Living in Asia

Fashion, Hip-hop, Lifestyle………………BlackLight

How to Properly Eat Sushi

For you beginners……………Start with the lighter, more delicate fish and then move on to the darker and fattier ones. You’ll give yourself the chance to enjoy the lighter flavors of the white fish like snapper without overwhelming your taste buds with the fatty richness of tuna.

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The Art of Nanpa: The Osaka Love Thief

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Here is a great documentary on the art of “Nanpa”. Nanpa is seen most often in young heterosexual men ranging from their late teens to mid-twenties. Groups of “Nanpa boys” will gather around places with busy, predominantly female foot traffic (bridges, subway stations, shopping malls, etc.) and approach women in search of a date. The Nanpa groups generally wear high fashion with nice suits, expensive shoes, and extravagant hair styles. Because of their style of dress, Nanpa boys are occasionally misinterpreted by foreigners as employees of host clubs, who also roam such areas speaking with various women. If you are in Osaka near Shinsaibashi you will see this in droves.


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Teaching English in……………..Osaka, Japan

By Steve (Taught in Osaka, Japan)

After reading the rest of the reviews on working here, I have to agree with them all. However, as Christina said, it’s not what it used to be. After the collapse of the largest private English teaching company in the country in 2007, things have gotten a harder. The biggest changes are in visa sponsorship, pay, and working hours. It used to be if you had a pulse and grew up speaking English you could put on a tie and get paid about 300,000¥/year (about $30,000 US at the time) and not break a sweat doing it. Nowadays, the big companies left and the little ones still in the field have changed their game. If you’d like to teach professional classes to adults, you’ll likely only be able to find part-time work.

Most of my friends still teaching adults have several part-time jobs. They make good money, but they do work six days a week, albeit a pretty quiet six days: 4 hours this day, 5 this, etc. One can always fill in some hours with private lessons which tend to pay about 3,000¥/hour (or about $35US), but they’re not as easy to come by as they once were either. Also, big caveat with the little companies, once you start working a lot of them will try to squeeze extra work out of you at a lower rate than your initial class pay.

The big difficulty in teaching adults (for Americans at least, since our country isn’t on any working holiday exchange programs (write your representatives!)) is finding a company to sponsor your visa. I think most people coming here for the first time, are going to have a really hard time finding work and making ends meet taking this approach without a working holiday visa.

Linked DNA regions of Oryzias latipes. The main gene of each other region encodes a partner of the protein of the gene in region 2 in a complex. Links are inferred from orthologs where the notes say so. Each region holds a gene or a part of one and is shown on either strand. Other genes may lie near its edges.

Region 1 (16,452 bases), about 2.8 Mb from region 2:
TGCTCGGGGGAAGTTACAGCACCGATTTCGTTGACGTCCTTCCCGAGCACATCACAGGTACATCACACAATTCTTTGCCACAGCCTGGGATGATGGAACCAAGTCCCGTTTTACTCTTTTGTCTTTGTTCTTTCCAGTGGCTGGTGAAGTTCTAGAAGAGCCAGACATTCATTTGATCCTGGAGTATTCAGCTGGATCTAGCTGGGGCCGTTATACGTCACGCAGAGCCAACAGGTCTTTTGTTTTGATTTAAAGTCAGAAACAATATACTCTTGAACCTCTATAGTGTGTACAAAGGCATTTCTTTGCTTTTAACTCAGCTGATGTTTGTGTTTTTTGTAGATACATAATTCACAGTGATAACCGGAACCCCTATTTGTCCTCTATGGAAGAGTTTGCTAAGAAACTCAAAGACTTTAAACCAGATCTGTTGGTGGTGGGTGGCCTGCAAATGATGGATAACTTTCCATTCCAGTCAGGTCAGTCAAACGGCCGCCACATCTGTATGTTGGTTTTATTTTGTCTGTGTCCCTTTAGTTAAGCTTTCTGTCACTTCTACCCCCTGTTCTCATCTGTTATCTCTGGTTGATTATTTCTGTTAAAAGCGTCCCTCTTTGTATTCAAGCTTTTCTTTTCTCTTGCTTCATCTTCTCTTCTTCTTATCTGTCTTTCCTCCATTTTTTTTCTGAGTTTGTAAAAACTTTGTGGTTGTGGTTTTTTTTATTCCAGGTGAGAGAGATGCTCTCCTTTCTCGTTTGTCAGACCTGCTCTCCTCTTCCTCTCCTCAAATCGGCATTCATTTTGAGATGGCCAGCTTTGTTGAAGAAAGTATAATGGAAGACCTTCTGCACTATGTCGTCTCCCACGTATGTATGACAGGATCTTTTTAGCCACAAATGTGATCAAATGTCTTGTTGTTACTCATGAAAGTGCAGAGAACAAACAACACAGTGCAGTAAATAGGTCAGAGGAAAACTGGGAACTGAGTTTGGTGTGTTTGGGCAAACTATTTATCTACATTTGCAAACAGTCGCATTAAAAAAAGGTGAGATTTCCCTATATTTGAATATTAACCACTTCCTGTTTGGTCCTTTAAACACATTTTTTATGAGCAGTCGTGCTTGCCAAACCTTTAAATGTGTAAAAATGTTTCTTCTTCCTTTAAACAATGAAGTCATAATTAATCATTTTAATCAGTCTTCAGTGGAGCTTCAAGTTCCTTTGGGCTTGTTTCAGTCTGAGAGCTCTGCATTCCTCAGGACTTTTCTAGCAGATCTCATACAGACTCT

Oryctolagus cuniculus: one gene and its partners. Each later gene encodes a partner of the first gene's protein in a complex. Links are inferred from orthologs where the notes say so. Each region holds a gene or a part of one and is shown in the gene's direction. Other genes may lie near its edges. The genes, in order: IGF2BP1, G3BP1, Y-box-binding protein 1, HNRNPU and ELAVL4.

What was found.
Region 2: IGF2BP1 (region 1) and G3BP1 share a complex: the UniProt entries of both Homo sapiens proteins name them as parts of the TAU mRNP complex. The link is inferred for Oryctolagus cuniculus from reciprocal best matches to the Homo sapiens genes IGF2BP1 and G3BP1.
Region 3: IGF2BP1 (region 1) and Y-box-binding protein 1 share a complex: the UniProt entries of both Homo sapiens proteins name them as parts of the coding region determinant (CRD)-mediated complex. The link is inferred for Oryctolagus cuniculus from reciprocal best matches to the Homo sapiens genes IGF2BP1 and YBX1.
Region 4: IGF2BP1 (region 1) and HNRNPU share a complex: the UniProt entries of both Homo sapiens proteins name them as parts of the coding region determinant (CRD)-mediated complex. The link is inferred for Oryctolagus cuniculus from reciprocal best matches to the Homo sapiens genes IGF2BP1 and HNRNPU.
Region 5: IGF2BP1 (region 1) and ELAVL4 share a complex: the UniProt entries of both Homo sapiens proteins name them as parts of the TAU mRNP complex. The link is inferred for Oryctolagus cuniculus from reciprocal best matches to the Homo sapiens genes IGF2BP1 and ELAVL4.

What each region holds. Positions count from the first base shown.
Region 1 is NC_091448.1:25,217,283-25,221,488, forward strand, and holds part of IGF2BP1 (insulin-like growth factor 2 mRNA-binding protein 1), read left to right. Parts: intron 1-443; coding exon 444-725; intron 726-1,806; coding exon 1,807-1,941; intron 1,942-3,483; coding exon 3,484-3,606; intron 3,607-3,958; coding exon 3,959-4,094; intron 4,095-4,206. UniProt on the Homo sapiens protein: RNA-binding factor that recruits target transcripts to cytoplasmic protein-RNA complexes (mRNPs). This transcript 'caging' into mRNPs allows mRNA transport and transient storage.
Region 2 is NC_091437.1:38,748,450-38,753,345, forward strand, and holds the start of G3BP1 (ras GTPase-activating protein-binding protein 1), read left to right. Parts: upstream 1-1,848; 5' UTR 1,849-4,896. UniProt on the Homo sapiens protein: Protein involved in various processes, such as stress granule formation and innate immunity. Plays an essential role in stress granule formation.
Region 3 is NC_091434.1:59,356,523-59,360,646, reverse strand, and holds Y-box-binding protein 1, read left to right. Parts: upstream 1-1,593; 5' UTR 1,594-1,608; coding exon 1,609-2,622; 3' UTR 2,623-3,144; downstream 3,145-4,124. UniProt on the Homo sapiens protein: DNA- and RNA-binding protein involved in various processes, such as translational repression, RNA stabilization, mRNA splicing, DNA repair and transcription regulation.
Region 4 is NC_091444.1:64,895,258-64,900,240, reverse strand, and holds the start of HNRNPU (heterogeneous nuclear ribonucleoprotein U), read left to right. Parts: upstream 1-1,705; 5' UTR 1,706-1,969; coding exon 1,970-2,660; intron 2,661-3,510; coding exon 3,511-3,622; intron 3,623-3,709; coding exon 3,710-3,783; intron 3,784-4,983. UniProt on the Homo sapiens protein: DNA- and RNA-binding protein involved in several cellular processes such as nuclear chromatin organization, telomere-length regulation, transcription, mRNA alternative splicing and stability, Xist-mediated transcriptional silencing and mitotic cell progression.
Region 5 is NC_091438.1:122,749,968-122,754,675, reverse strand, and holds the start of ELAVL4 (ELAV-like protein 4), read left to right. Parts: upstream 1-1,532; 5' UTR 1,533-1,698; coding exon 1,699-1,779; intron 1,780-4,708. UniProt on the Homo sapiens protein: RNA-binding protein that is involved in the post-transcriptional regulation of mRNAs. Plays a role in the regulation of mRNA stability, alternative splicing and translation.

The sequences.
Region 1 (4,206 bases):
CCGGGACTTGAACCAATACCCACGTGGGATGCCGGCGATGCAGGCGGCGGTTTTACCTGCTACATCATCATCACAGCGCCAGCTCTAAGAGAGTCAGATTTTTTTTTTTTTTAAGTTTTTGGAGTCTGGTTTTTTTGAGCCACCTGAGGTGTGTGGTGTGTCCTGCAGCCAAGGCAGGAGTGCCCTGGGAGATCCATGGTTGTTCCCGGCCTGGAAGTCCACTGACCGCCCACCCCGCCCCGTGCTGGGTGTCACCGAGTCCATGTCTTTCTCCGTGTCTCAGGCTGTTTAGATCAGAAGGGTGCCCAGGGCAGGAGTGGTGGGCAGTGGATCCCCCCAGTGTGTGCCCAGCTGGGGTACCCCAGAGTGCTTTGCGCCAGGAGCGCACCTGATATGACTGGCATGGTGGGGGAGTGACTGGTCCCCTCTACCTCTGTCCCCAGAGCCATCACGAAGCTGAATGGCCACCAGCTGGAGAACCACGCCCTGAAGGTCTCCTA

But there is hope. If you’re dead set on coming to Japan, I’d recommend looking into teaching children. The pay isn’t great and it’s a bit more challenging but there is more opportunity, especially if you’re new to the country. There are several international kindergartens in the Kansai area (I’m sure even more in Tokyo) and companies that will hire you to work in public schools (elementary through high school) as an Assistant Language Teacher (ALT). With public schools–from what I’ve heard through friends–you get a lot of free time during the day (which can be good or bad since you can’t leave the school), the pays not bad and the hours make it easy to supplement in some private students after work. However, it’s hard being the one foreigner on staff. Often you will feel like an outsider, and if you don’t try to speak Japanese and make an effort to engage with the other teachers, you’ll likely be an outsider. As for teaching at an international kindergarten (what I’m currently doing) it pays well and you get a lot of vacation time (about 2 months of the year off and paid). On the downside, you have to work for it, 8 hour days and real teaching (so expect to stay late some days and maybe even do some work at home). It’s rewarding because the children are fluent speakers and they are you’re students so you will build a bond with them.

In short, getting here is now the battle. Once you’ve established some time here, there are lots of options to choose from. And it’s a great place to live. I’ve been here five years after planning to only come out for a year. Here in Osaka, it’s a big city but affordable. You can go out on the weekends and party till dawn, eat at nice restaurants, have a nice apartment and still have some cash at the end of the month.


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Teaching English in………Japan

By Niko

(Taught in Osaka, Japan)

Teaching English in Japan is a great way to have a working holiday and explore an intriguing culture. It can even be a decent career or a springboard to start your own business. The down side is that the job can be so easy that a teacher can become complacent and lose focus of their reason for being in Japan. It is important to have a goal and keep focused. This is true for no matter where you are in life, but especially so in Japan.